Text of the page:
It Seemed Like a Good Idea at the Time... (Presidential Visits) (comments by Evelyn C. Leeper):
President Obama spoke at the Rutgers commencement this week, and while I am sure someone thought it a great coup for the school, for the families of the graduates--particularly the engineering graduates--it was an unholy mess.
Our godson was getting his degree in Materials Engineering, and before Obama accepted the invitation, the plan was for his parents, his sister, his grandmother, and the two of us to attend the Rutgers (New Brunswick) commencement in the stadium and then the School of Engineering convocation in the athletic center (Plan A). Most of the schools had their convocations on different days, but the School of Engineering figured it would be convenient for family traveling in if they had theirs the same day. We would need seven tickets and two parking passes, but that would be no problem.
After Obama accepted--in large part because this was the 250th anniversary of Rutgers--everything changed. The Camden and Newark campuses, which normally have their own commencement ceremonies, suddenly felt excluded from the very special event with Obama. So now all three campuses and their guests had to fit into the stadium, not to mention that people who might not have come wanted to attend as well. First, our godson could get only three tickets for the commencement. Okay, so his parents and sister would attend the commencement, and we and his grandmother would drive up after for the convocation (Plan B). But then it turned out that he could get only one parking pass. Now our plan mutated again: we would drive his grandmother up for the convocation, but not park, and the five of them would return in one car (Plan C), after which we would all meet for dinner. (Actually, it was not this bad--our godson had his car there, and while he could not drive out to pick anyone up and be able to return to park it, he could leave it there until after the convocation and then drive home.)
Eventually, this mutated into Plan D: his parents and sister would drive up and attend the commencement. His grandmother and the two of us would have a car hire take us up for the convocation, then all seven of us would return in the two cars that were there.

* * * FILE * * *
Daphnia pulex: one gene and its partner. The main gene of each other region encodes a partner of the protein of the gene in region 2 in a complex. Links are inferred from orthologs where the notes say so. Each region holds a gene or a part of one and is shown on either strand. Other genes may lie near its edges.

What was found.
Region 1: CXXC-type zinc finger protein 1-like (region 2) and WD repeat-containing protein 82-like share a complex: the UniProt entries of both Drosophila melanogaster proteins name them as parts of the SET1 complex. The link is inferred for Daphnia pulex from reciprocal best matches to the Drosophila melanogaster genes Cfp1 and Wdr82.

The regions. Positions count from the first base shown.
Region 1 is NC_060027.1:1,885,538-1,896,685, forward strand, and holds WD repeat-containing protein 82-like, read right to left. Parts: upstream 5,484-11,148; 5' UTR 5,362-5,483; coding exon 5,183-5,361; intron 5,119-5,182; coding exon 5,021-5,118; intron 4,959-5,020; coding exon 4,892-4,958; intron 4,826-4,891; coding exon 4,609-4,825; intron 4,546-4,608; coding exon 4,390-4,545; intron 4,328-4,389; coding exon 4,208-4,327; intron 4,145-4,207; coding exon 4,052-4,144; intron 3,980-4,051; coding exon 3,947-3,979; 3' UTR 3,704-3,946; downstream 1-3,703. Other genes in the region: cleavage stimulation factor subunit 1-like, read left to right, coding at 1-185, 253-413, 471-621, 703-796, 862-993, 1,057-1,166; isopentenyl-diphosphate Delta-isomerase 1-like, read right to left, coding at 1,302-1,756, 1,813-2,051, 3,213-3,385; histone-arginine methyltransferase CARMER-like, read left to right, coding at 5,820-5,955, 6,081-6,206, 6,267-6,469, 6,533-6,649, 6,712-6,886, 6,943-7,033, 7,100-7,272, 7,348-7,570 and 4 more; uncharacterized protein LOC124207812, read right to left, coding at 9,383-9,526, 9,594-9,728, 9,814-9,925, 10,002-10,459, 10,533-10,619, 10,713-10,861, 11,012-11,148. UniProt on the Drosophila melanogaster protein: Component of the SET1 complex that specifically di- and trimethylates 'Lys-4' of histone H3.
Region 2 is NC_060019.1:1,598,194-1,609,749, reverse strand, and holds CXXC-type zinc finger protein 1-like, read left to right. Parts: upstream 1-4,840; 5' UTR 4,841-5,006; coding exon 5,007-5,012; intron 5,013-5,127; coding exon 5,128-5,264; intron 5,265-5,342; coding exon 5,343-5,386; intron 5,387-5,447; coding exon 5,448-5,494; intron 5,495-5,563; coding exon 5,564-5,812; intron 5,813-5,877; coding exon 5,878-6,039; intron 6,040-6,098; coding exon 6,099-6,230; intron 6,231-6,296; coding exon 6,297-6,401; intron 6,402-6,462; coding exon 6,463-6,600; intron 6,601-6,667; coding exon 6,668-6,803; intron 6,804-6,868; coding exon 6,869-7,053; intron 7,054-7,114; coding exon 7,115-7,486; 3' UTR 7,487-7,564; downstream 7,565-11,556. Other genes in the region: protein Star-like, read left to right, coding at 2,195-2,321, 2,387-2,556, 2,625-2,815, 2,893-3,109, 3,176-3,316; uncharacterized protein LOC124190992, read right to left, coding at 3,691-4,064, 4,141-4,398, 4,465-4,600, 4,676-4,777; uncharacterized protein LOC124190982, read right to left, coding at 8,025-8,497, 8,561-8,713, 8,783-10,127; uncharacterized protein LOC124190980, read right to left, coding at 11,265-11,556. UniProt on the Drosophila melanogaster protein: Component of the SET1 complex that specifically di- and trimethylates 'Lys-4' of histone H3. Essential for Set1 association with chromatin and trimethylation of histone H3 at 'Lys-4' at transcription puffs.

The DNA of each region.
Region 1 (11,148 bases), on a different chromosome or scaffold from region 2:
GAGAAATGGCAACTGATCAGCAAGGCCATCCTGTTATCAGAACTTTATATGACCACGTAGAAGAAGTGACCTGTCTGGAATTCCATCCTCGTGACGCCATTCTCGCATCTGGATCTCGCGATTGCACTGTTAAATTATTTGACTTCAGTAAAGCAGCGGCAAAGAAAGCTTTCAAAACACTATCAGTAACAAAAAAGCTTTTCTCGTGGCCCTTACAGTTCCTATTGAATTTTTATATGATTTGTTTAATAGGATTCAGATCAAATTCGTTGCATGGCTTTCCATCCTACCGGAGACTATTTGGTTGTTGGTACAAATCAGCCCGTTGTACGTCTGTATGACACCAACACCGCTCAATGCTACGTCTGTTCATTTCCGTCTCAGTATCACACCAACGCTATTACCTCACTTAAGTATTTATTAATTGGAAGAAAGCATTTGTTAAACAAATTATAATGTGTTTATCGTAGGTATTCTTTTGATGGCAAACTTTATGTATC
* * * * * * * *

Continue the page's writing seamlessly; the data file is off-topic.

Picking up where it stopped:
That sorted out, it was still a mess. His immediate family left four hours before the commencement, got there three hours early, and still took an hour to take the shuttle to the stadium and clear security. They were allowed to bring in cameras and cell phones, but no purses, no bags, no food, and no liquids. They then sat in a cold wind for two hours. (At least it wasn't raining.) The concession stand closed almost an hour and a half before the ceremonies started, meaning you could not even get any beverages during that time.
One good point about having the convocation the same day was that the people attending both did not have to contend with the traffic leaving the Rutgers area after the commencement. While the arrivals were probably somewhat spaced out, the departures were pretty much all at the same time.
Someone once said that any Presidential candidate could carry New York City if he or she promised never to visit while President. Now you know why.
(President Obama's speech can be viewed without all this difficulty at https://www.youtube.com/watch?v=SQ9jJm_q5Jo.]
"NOT SO MUCH," SAID THE CAT, by Michael Swanwick (copyright 2016, Tachyon Publications, $15.95, 288pp, ISBN-10: 1616962283, ISBN-13: 978-1616962289) (excerpt from the Duel Fish Codices: a book review by Joe Karpierz):
It was the last day of Sasquan, last year's WorldCon, when I wandered, mostly intentionally, into Michael Swanwick's reading. Swanwick is an author I first read back in 1998 when I read his Hugo nominated novel JACK FAUST. I didn't read him again until 2002's BONES OF THE EARTH. I remember enjoying both books, enough to want to read more. I'd bought STATIONS OF THE TIDE from the Science Fiction Book Club back when they'd offered it, but I never got around to reading it. So the two aforementioned novels were my only experience with Swanwick. I knew he was well-respected in the field, with 5 Hugo awards, a Nebula (for STATIONS OF THE TIDE), a Sturgeon award as well as a World Fantasy award. Again, it being the last day of the convention, I felt the reading would be a rather relaxed and informal affair, and it was. Swanwick read from his then forthcoming Darger and Surplus novel, CHASING THE PHOENIX. It was a pleasant reading, and I enjoyed what I'd heard. And then, for some reason, Swanwick floated out of my awareness.